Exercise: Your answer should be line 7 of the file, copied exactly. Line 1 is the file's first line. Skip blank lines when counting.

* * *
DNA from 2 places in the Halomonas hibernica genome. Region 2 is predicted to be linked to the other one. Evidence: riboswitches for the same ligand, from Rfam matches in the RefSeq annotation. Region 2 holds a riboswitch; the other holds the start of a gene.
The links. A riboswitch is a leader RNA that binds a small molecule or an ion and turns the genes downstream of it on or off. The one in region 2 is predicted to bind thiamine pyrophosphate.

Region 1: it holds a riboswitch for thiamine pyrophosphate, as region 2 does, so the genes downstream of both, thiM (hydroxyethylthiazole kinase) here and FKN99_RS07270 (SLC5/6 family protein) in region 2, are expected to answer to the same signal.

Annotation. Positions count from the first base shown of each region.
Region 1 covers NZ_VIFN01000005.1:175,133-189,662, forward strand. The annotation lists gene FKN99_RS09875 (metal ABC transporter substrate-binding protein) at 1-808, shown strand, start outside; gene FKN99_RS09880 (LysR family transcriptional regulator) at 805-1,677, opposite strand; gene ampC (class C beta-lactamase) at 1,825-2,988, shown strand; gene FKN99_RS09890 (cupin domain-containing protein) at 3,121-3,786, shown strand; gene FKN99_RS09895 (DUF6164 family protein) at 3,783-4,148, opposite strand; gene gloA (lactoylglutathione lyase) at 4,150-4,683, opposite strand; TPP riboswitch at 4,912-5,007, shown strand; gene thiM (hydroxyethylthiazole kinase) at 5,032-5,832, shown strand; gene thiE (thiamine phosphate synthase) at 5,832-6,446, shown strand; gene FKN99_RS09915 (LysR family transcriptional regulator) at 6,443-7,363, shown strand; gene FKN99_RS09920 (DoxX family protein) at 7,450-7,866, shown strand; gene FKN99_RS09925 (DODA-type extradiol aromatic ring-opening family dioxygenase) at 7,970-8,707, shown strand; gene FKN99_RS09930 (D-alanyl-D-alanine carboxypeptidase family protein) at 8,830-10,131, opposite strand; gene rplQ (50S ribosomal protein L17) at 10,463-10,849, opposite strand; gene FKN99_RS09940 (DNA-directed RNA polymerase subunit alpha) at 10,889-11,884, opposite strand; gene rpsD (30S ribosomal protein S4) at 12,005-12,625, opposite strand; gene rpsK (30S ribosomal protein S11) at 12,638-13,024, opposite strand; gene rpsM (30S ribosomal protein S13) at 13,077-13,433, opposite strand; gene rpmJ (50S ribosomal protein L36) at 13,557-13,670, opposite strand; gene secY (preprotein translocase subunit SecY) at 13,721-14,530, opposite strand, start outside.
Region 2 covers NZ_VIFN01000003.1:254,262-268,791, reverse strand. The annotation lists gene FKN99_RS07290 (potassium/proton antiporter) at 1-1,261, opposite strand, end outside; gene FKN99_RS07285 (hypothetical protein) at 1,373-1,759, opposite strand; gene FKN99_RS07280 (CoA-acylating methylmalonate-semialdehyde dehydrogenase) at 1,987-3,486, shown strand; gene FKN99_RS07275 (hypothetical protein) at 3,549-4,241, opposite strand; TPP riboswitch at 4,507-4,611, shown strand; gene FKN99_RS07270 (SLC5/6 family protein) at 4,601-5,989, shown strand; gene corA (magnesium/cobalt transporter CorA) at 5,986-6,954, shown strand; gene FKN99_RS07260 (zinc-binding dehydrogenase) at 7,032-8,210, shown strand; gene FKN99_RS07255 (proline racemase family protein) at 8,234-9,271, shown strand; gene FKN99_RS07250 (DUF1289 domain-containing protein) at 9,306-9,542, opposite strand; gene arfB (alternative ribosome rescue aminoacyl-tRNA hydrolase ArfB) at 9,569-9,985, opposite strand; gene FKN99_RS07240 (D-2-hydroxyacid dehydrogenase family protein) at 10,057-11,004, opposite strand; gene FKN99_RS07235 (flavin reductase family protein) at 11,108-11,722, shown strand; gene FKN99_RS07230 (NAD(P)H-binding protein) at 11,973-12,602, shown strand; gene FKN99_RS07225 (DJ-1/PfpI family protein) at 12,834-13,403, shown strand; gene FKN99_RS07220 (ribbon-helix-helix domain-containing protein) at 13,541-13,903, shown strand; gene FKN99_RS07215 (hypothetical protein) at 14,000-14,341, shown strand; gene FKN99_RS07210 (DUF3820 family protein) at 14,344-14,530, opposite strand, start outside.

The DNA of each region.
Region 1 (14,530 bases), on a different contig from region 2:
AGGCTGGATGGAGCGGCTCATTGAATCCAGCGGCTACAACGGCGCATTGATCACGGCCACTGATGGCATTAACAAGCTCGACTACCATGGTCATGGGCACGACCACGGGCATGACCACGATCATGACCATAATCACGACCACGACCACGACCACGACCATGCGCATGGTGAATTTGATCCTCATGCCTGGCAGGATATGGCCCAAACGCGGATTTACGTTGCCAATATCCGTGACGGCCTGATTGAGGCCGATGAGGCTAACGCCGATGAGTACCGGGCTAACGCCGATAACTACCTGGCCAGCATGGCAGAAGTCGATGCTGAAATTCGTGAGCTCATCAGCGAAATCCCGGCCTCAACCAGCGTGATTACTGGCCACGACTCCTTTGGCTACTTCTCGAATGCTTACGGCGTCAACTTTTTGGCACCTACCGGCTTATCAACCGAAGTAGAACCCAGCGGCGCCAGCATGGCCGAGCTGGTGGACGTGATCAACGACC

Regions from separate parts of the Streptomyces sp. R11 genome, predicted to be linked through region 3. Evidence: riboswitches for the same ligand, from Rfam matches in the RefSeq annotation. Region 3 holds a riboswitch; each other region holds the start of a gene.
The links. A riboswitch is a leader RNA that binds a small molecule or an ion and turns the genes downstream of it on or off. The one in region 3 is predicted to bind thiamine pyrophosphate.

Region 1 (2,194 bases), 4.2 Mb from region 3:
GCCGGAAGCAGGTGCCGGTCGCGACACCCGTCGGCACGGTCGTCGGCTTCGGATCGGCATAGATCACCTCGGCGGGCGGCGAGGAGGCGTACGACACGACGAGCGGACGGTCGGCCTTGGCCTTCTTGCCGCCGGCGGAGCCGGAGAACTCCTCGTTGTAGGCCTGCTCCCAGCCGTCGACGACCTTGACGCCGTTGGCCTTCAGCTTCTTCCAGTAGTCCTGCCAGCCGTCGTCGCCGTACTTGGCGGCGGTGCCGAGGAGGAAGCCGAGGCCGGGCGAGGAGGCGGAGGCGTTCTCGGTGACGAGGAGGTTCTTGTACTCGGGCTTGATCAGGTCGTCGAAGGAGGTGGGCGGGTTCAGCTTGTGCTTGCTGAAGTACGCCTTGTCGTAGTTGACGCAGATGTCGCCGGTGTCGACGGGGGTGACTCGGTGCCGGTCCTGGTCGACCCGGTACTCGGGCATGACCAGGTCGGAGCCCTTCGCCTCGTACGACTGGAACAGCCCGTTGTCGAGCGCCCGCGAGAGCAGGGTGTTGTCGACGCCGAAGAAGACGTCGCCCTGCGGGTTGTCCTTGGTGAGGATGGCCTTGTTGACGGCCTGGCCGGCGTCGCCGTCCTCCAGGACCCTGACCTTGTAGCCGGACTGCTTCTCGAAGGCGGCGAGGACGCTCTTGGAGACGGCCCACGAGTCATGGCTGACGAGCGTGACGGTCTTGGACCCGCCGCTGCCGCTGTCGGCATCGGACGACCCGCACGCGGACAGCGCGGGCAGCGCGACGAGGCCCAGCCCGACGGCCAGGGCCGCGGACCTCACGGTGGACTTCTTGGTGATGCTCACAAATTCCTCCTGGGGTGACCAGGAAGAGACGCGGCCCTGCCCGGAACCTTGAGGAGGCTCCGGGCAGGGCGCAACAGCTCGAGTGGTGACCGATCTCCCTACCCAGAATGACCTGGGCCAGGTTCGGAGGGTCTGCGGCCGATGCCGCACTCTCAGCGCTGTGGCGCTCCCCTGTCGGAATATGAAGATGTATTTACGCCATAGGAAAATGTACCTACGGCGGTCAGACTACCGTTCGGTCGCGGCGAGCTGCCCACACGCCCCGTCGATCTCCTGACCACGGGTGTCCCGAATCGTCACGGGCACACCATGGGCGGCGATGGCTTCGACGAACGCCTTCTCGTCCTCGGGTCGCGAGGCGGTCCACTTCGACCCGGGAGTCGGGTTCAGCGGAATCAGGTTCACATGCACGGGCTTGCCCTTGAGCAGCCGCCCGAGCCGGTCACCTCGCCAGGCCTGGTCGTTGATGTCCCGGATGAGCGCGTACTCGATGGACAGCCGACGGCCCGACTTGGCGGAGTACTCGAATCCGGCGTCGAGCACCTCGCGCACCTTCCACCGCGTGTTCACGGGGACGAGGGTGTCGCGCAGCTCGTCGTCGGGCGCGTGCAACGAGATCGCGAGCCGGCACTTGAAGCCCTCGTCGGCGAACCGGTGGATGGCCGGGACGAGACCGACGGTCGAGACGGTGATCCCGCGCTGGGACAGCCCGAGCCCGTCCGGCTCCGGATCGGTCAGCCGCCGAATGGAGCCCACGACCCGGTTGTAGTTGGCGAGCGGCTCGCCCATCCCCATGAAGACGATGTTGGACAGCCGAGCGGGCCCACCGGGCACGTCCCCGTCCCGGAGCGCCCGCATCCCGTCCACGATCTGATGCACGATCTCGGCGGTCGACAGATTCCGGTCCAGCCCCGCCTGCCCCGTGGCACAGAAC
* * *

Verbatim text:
The DNA of each region.